The private equity giant was licking its lips after Esantra suggested exiting the packaging market.
The plastic goods and cigarette filter maker announced a ‘strategic review’ of the division, which is responsible for £363m in annual sales, after saying last month that it would move to focus solely on components.
It said a similar review of its filter business, which generates £278.3m annual sales, is progressing as planned.
Change of Direction: Esantra Announces ‘Strategic Review’ of Packaging Division
Finance boss Lily Liu is also leaving the company next June and will focus purely on making changes for components worth £255m in annual sales for the business.
The Milton Keynes-based conglomerate has sold arms to US private equity firms in the past, prompting speculation that it may also be grooming bidders for its unwanted divisions. In 2019 it sold its specialty tape business to Los Angeles-based OpenGate Capital for £61m.
Private equity buyers have bought British firms worth 68.5 billion pounds this year, including Asda and Morrison and most recently Unilever’s tea division. Essentra, which manufactures plastic caps, workholding clamps, fasteners and knobs, was spun off from the FTSE 100 listed Bunzl (0.8p, or 21p, up to 2835p) in 2005.
Shares of Essentra fell 1.3 percent, or 4p, to 309p. Jefferies analysts said: ‘We view the progress of the strategic review as positive for sentiment, and we reiterate our buy recommendation.’
The investment bank expects the stock to rise to 425p. This was grim news on the blue chip FTSE 100, which fell 3.64 per cent or 266.34 points to 7044.03 yesterday amid heavy uncertainty over the latest COVID version. The FTSE 250 fell 3.19 per cent or 742.07 points to end at 22537.89. Meanwhile, sofa and flooring vendor SCS said it has seen a slowdown in ‘big ticket’ sales as the supply chain crisis leads to extended delivery times. The Sunderland-based company, which has 100 stores nationwide, said sales from the 16 weeks to November 20 were down 10.6 percent from a year ago, when SCS saw an ‘unprecedented’ jump in store reopenings.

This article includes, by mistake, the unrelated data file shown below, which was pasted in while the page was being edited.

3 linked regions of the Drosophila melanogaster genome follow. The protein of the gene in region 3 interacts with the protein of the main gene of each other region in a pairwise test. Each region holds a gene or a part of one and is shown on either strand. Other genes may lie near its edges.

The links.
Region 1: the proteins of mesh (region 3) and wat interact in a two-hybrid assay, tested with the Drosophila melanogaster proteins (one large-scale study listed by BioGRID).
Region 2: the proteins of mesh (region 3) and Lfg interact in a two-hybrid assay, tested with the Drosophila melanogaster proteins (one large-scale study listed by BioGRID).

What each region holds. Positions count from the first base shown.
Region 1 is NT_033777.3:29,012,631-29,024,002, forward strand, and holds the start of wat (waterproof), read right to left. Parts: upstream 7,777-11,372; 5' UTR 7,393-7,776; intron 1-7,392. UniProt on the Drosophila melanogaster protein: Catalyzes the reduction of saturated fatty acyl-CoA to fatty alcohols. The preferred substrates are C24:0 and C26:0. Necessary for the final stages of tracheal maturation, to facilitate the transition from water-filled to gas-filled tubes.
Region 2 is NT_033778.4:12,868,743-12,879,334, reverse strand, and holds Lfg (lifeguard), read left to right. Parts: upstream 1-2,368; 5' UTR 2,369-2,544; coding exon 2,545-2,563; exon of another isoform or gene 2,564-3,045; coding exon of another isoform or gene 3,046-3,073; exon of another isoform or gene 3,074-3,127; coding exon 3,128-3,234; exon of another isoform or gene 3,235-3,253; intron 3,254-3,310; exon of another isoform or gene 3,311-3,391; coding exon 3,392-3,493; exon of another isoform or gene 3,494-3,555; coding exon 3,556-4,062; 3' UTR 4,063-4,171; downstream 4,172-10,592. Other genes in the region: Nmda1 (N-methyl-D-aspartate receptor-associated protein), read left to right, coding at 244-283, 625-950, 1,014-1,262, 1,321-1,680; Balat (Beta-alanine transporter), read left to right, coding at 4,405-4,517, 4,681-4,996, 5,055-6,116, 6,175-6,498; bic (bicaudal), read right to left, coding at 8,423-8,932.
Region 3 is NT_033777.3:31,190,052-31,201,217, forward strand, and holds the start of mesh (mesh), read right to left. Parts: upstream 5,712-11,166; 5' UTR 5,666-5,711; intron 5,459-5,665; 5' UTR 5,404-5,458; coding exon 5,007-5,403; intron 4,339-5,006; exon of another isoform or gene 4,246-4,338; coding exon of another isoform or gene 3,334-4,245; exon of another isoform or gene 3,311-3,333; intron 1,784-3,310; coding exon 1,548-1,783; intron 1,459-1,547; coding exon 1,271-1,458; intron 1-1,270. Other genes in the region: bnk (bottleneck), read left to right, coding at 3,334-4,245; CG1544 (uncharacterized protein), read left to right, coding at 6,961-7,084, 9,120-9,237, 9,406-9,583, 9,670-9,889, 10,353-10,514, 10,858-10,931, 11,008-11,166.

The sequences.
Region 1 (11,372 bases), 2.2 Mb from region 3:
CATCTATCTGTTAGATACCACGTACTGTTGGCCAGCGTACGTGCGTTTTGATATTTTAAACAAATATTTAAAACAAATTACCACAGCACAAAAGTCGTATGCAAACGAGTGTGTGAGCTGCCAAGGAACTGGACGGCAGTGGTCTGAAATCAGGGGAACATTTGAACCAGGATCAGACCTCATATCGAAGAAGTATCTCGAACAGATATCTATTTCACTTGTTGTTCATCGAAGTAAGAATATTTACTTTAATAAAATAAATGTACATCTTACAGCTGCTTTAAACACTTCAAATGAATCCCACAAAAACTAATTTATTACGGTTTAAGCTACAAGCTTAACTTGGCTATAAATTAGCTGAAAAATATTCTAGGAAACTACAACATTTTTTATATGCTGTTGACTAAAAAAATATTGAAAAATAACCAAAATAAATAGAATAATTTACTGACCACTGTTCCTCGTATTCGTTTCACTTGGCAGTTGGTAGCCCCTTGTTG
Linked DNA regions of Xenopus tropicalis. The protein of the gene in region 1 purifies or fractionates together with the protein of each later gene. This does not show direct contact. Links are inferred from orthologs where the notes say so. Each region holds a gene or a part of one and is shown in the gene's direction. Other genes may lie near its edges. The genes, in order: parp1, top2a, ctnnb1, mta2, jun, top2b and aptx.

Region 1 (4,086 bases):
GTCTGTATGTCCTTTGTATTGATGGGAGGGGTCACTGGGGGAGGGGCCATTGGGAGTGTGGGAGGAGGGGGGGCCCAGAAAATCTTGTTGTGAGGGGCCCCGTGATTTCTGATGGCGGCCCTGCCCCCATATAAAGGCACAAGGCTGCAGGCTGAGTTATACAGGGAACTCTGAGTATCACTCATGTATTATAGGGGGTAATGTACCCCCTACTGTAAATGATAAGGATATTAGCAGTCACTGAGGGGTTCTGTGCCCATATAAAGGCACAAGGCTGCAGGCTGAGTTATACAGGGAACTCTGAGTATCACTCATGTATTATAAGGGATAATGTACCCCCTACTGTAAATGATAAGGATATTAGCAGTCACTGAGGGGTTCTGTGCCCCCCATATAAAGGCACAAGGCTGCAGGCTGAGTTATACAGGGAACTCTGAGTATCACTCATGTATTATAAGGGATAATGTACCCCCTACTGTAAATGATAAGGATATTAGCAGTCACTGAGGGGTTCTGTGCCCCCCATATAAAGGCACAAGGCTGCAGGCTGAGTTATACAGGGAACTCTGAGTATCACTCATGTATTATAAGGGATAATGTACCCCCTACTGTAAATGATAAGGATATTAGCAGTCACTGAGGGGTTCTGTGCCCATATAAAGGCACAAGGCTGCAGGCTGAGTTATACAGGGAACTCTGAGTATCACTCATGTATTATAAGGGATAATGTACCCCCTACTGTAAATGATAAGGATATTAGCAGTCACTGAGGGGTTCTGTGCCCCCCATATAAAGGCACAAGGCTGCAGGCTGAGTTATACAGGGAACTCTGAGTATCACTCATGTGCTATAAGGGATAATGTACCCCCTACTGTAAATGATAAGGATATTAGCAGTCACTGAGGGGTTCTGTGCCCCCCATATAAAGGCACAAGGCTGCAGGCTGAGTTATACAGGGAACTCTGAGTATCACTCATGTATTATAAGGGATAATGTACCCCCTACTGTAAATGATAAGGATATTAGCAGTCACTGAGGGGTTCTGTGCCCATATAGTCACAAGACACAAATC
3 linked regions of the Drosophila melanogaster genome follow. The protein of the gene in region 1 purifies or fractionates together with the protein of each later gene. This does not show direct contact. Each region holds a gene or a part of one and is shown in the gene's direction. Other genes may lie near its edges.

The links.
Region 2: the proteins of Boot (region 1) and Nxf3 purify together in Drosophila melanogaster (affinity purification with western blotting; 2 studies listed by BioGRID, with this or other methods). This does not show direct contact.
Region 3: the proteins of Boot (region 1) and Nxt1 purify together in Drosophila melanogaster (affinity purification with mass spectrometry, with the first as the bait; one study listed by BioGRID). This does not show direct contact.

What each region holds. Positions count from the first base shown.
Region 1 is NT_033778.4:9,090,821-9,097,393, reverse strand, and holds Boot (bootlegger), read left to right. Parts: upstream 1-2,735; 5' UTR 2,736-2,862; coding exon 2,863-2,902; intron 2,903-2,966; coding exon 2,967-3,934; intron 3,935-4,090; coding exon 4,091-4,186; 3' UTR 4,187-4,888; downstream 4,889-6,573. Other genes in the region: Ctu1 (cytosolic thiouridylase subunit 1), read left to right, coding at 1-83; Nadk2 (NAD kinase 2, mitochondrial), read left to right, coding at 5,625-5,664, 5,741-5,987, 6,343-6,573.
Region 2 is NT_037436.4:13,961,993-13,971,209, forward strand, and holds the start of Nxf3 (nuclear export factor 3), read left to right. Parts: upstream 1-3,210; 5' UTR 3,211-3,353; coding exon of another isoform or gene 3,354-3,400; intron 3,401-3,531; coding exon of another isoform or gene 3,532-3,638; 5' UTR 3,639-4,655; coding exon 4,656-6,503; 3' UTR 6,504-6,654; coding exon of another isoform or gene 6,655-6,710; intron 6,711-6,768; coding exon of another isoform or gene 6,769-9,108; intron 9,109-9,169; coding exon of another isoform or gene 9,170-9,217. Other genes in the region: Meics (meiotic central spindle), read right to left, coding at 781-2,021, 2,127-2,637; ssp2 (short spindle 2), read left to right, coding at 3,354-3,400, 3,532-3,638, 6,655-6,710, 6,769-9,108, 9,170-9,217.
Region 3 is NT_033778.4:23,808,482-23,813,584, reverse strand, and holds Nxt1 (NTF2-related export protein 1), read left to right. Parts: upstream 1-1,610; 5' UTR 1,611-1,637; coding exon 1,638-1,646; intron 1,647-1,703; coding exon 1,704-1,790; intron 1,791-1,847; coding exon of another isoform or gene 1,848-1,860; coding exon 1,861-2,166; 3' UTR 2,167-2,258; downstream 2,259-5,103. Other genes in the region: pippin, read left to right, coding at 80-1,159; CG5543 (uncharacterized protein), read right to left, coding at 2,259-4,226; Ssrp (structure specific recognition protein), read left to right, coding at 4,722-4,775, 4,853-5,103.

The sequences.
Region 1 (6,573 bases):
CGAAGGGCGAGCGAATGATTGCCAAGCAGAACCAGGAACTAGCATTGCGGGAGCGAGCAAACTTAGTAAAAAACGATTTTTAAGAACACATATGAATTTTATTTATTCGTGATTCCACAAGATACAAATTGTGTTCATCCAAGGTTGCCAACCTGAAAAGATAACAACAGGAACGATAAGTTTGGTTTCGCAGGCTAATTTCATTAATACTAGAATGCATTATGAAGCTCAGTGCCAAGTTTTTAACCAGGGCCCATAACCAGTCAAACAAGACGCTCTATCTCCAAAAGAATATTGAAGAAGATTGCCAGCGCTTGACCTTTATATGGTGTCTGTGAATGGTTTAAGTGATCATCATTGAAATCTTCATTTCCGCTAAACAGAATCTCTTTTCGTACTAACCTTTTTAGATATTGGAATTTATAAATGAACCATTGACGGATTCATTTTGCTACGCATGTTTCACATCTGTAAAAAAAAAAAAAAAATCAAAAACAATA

They were up 0.9 percent from the same period two years before the pandemic. Shares fell 8.6 per cent or 21.5p to 227.5p.
Beverage maker Diageo offered relief to pensioners and savers who were starved of payments during the pandemic.
Johnnie Walker and the owner of Guinness announced that it will buy back £550m worth of shares between now and 4 March.
It plans to return £4.5 billion to shareholders by June 30, 2024. It has bought back £1.7bn of shares so far, as of yesterday, 12 November. Buybacks give shareholders a boost because when the repurchased shares are canceled they drive up the value of the remaining stock. Shares of Diageo fell 3.9 percent, or 152.5p, to 3759.5p amid widespread market chaos.
Former Tesco boss Sir Terry Leahy has joined electric car charging start-up Mynergy as it is reportedly making the London list. It will join rival Pod Point which listed this month and shares have gained more than 15 percent since then. Shares of Pod Point fell 1.6 per cent, or 4p, to 250p yesterday.
Telecommunications conglomerate BT moved into a lucrative London office yesterday as it continues to under pressure from French telecommunications and media company Altice.
One Brahms in Aldgate is part of the firm’s ‘Root and Branch’ transformation programme.
Reports came this month that Altice founder Patrick Drahi was looking to increase his stake in the group. BT shares fell 4.3 per cent, or 6.85p, to 154p.
Am member therapeutics firm Silence confirmed that it will be delisted from Junior Exchange next week. It proposed delisting on 15 October and the move was approved by its shareholders on 1 November. Shares fell 1.8 percent, or 10p, to 540p.